Turnbull adopts Abbott’s mantra on climate change

If you want to understand how little has changed with Tony Abbott being replaced by Malcolm Turnbull then Turnbull’s comments as he visited flood-stricken Launceston were informative.

“A land of droughts and flooding rains,” intoned the Prime Minister.


 Prime Minister Malcolm Turnbull mimes the government’s approach to climate change

It seems we still have a Prime Minister whose views of climate change seem to be based on some doggerel written by a 19 year-old member of the landed gentry at the beginning of the last century.

Dorothea Mackellar loved a sunburnt country and as far as Tony Abbott and now Malcolm Turnbull are concerned things haven’t changed much since she wrote My Country.

Tony Abbott’s climate adviser Dorothea Mackellar has been reappointed to advise the  new Prime Minister

‘Australia’s a land of droughts and flooding rains, always has been, always will be,’ said Abbott famously quoting Mackellar’s poem in a comment that would be laughable if it were not so tragic.

 In typical Turnbull fashion, the Prime Minister fudged the issue of climate change while in Launceston.  “We should be careful about attributing any one event to climate change,” he intoned.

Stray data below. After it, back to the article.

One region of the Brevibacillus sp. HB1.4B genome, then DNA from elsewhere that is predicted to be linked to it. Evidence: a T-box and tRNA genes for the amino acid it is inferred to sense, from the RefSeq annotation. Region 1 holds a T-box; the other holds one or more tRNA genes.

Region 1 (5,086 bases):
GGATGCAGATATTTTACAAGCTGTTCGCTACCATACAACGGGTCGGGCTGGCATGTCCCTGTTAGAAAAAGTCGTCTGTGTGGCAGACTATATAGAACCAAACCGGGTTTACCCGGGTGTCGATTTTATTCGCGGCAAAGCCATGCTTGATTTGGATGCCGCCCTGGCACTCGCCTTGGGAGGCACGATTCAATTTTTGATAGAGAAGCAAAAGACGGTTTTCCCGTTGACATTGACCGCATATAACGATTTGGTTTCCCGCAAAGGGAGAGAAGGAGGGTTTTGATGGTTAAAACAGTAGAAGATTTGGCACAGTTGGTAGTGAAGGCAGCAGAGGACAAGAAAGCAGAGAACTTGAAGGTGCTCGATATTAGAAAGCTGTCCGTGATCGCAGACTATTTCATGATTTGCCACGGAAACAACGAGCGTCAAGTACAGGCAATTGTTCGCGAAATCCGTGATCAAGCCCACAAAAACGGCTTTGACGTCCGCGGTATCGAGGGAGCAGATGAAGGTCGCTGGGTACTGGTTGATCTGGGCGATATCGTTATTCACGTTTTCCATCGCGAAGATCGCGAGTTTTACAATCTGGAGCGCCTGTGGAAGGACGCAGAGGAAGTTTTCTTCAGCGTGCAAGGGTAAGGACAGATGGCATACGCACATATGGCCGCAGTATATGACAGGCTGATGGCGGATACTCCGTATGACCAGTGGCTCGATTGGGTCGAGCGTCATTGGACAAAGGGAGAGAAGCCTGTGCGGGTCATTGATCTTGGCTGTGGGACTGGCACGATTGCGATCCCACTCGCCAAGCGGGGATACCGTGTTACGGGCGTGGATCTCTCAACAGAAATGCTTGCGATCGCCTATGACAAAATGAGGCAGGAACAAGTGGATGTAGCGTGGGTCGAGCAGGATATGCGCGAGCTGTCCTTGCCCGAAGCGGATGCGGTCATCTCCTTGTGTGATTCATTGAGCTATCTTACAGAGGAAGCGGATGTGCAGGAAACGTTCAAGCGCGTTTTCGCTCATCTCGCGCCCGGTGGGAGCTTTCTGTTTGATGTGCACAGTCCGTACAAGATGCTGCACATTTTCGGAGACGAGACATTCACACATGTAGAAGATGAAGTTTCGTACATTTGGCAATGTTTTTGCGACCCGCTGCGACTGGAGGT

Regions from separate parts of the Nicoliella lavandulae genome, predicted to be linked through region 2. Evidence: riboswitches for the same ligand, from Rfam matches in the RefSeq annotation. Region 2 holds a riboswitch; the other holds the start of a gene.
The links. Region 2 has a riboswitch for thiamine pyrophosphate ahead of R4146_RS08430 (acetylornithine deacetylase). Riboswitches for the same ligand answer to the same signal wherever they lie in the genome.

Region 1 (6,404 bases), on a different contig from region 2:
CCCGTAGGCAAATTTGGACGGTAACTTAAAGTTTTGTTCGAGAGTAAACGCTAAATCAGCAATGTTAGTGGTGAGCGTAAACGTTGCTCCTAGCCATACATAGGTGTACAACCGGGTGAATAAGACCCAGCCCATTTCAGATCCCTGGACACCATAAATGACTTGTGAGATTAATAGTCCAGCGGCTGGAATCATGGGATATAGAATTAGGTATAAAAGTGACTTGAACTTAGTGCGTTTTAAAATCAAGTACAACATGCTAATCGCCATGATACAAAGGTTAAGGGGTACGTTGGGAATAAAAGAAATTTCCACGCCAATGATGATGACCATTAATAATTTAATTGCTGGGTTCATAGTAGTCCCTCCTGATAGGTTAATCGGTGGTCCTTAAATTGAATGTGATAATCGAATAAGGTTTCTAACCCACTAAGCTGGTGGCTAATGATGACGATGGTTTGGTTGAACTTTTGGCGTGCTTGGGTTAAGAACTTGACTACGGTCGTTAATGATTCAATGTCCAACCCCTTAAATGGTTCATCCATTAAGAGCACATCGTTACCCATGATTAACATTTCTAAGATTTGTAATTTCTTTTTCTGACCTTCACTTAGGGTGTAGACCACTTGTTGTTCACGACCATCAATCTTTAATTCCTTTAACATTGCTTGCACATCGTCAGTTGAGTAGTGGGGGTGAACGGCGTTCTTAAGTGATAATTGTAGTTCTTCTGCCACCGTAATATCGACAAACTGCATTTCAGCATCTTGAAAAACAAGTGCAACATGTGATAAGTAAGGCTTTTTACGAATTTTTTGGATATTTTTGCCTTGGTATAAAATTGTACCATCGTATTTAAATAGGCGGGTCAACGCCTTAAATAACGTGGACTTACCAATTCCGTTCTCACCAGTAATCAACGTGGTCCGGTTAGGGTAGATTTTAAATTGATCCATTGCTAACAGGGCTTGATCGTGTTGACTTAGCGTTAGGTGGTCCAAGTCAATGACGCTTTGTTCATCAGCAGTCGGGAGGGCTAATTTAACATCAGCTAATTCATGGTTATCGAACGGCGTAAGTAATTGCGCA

It was a throwaway line that indicates a lack of ability to think about climate change as a systemic and global problem.

 In Systems Thinking, we have a model that helps us understand the relationship between events (such as the floods in Launceston) and the systemic structures ( such as global  manufacturing’s production of CO2) that produce them. The model is about events, patterns, structures and mental models.

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 The events at the top of the pyramid are often described as the tip of the iceberg. It’s the stuff you see and often it can simply be isolated events.  But sometimes it’s not. The next thing to look for is whether these events actually form some pattern i.e. Are floods becoming more frequent and more severe?

The next question, once a pattern has been established is to ask whether there are underlying systemic structures that produces this pattern of events. The answer is usually yes.

 Once you reach this point in the analysis, it is possible to begin thinking about redesigning the structures that produce the patterns you wish to change. A key part of this process is changing the mental models of the policy makers or business executives who are responsible for the structures that need changing.

 The model also suggests that beneath all systemic structures there are sets  of beliefs, values and attitudes that have designed the structures and keep them in place.

 So if we want to get action on climate change in Australia, the first step is to get rid of Dorothea McKellar as the Prime Minister’s climate advisor.

Here is some modelling to show a serious problem really is and which may help the Prime Minister  Dummies’ guide to climate change

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